Rule number one: no legal-talk here.
Since we'll be working together we feel that it's important that we understand each-other easily, so the following will be written as plainly as possible.
We hope you appreciate the candor.
No one knows more about your business than you. You understand that you will need to make yourself available to us, to ask questions and provide data upon which we can base our design decisions.
We are experts in design. You have engaged us on behalf of our expertise, and acknowledge that we are more suitable to make decisions related to said expertise.
We are your independent partner, and our relationship with you is not the same as the one you have with your employees.
It's important to note that we can never care about your company or product as much as you do, and it would be wrong to ask this of us, or assume that we do.
As professional designers we posses the gift of empathy which enables us to role-play our way into various perspectives, such as different user personas, as well as that of project stakeholders. This is how we objectively make design-related decisions, and present them as such.
You will always be asked for feedback on the work we do for you, and this feedback should be free of personal opinions. It will be expected of you to have a valid counter-argument for every change request you raise.
We don’t expect you to know design when we ask for feedback — best leave the decisions about layout, spacing, colors, fonts, etc. to us — but ultimately you are in control and we’re going to ask you to make certain business decisions that will influence the design.
The feedback that you provide should result in a productive discussion, and lead to an improved result, not to satisfy anyone's vanity.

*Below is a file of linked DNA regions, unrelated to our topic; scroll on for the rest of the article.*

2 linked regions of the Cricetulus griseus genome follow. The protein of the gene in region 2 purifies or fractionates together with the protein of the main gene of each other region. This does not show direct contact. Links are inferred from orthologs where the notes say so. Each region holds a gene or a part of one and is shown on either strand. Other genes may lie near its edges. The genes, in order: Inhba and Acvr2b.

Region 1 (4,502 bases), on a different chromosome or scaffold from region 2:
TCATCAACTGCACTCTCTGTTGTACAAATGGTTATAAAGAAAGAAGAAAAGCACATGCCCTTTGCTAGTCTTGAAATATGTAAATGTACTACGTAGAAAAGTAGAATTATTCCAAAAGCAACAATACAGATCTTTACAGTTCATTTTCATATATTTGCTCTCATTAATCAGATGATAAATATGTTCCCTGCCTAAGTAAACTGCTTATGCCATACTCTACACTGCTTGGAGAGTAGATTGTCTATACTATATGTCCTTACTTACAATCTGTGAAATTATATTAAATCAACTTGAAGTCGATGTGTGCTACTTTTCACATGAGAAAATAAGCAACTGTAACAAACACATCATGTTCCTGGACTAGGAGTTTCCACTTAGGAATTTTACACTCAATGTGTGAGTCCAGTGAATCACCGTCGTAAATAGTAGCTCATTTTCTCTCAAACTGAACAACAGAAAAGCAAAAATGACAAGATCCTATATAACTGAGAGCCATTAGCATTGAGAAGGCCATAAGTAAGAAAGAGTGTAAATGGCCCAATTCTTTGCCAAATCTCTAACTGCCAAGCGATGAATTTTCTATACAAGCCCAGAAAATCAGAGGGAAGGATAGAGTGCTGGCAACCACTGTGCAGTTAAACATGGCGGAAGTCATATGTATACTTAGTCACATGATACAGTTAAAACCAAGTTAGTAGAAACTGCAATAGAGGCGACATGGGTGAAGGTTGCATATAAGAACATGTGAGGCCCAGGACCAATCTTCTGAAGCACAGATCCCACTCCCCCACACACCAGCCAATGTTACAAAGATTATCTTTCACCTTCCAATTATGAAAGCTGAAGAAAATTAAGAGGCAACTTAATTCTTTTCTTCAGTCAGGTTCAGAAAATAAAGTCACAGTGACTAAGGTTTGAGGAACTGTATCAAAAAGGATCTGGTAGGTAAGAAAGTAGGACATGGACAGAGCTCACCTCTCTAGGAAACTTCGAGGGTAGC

Sometimes all we have to work with are hypotheses. Instead of battling who's hypotheses is better, we should decide quickly, move on, and remember to follow up on it at an appropriate time.
We should always look for a way to measure the results of our work. Conducting a simple test through an un-biased group of users should always be the primary way of resolving our differences concerning design.
The work that we produce for you is a representation of us, as much as it is of you. No one wants to make themselves look bad, and we certainly don't want to make you look bad.
We always operate in your best interest, but our path to get to the desired results may differ from the one you would maybe take, and that's OK.
We will be wrong at times. That's OK too. It's a part of the learning process, and we will be constantly learning about you and your business. Aim to provide advice based on your domain knowledge that we can use to do our jobs better.
Your failure to plan and conduct activities on your end, can not result in an urgency on ours. Producing work on a short notice will yield passable results at best, and should not become a regular occurrence.
All dates and costs are educated guesses rather than absolute values, unless noted otherwise.
No deadlines on Fridays.
Let's avoid meetings over 30 minutes, or 3 people in attendance.
Best results come out of trusting, mutually-beneficial relationships.